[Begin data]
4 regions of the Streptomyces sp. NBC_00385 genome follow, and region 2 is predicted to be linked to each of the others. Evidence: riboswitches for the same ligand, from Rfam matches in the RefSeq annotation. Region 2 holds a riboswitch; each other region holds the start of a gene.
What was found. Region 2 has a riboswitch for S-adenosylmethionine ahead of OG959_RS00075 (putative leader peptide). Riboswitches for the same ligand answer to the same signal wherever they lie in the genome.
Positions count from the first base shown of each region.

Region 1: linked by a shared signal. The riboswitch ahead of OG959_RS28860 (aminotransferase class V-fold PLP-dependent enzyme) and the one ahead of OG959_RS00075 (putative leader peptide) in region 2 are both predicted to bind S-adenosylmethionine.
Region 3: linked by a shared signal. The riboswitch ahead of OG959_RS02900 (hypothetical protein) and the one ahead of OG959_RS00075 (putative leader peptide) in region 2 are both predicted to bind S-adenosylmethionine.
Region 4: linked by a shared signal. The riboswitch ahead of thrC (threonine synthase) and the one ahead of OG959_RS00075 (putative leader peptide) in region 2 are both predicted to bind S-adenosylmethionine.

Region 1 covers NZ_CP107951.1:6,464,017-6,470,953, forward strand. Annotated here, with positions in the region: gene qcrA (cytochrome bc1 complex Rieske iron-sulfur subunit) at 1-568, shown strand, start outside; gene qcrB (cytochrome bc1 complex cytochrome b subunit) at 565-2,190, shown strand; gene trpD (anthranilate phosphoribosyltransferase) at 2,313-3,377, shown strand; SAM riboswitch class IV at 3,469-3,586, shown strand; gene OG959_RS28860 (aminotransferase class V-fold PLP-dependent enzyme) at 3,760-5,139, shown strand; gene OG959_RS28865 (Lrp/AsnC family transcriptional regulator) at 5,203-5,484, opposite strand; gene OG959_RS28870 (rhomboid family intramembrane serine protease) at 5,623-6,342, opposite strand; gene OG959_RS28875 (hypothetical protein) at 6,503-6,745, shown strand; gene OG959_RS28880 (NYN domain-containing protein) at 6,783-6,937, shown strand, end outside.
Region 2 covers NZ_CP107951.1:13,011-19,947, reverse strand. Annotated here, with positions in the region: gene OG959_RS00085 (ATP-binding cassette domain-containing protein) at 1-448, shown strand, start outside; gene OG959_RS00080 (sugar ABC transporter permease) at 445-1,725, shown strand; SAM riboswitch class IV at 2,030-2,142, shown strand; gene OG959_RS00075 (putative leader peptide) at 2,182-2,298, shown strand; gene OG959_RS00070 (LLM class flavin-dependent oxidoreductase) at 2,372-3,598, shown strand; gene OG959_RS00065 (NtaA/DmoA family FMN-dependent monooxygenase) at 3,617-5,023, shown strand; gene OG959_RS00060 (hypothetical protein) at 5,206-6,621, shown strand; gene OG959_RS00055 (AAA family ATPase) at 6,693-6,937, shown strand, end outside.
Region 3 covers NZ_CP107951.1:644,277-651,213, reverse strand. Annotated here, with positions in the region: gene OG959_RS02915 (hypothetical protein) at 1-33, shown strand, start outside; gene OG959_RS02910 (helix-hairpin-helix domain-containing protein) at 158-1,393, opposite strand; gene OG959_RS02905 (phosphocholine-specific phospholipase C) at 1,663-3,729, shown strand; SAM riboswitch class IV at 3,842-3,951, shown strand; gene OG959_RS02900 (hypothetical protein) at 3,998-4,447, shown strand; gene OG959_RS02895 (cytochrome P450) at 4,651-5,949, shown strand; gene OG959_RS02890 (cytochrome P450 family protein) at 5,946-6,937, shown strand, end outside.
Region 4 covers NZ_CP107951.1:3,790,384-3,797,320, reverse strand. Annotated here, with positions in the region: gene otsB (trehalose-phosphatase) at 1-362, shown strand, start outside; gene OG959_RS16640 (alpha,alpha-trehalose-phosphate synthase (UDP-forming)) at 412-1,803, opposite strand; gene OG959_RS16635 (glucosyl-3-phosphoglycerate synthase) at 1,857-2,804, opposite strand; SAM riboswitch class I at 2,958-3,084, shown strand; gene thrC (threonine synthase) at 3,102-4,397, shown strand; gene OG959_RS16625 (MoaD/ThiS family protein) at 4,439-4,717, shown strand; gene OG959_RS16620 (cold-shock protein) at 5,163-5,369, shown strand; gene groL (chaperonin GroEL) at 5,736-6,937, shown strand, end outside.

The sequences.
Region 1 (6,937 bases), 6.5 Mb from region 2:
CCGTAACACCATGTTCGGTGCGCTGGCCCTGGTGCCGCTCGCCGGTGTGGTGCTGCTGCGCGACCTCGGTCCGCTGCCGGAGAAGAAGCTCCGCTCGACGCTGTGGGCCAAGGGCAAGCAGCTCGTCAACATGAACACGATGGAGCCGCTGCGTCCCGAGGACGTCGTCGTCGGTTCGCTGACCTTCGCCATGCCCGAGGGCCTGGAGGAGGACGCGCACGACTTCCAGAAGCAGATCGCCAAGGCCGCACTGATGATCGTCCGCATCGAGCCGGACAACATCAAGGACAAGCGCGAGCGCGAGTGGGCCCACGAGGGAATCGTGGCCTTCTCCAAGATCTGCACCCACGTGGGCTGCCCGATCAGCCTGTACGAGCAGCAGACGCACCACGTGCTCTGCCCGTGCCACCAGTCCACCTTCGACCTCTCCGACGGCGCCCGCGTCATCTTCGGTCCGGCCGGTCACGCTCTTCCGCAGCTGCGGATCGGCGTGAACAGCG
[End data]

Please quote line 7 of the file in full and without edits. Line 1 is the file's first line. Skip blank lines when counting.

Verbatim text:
Region 1 covers NZ_CP107951.1:6,464,017-6,470,953, forward strand. Annotated here, with positions in the region: gene qcrA (cytochrome bc1 complex Rieske iron-sulfur subunit) at 1-568, shown strand, start outside; gene qcrB (cytochrome bc1 complex cytochrome b subunit) at 565-2,190, shown strand; gene trpD (anthranilate phosphoribosyltransferase) at 2,313-3,377, shown strand; SAM riboswitch class IV at 3,469-3,586, shown strand; gene OG959_RS28860 (aminotransferase class V-fold PLP-dependent enzyme) at 3,760-5,139, shown strand; gene OG959_RS28865 (Lrp/AsnC family transcriptional regulator) at 5,203-5,484, opposite strand; gene OG959_RS28870 (rhomboid family intramembrane serine protease) at 5,623-6,342, opposite strand; gene OG959_RS28875 (hypothetical protein) at 6,503-6,745, shown strand; gene OG959_RS28880 (NYN domain-containing protein) at 6,783-6,937, shown strand, end outside.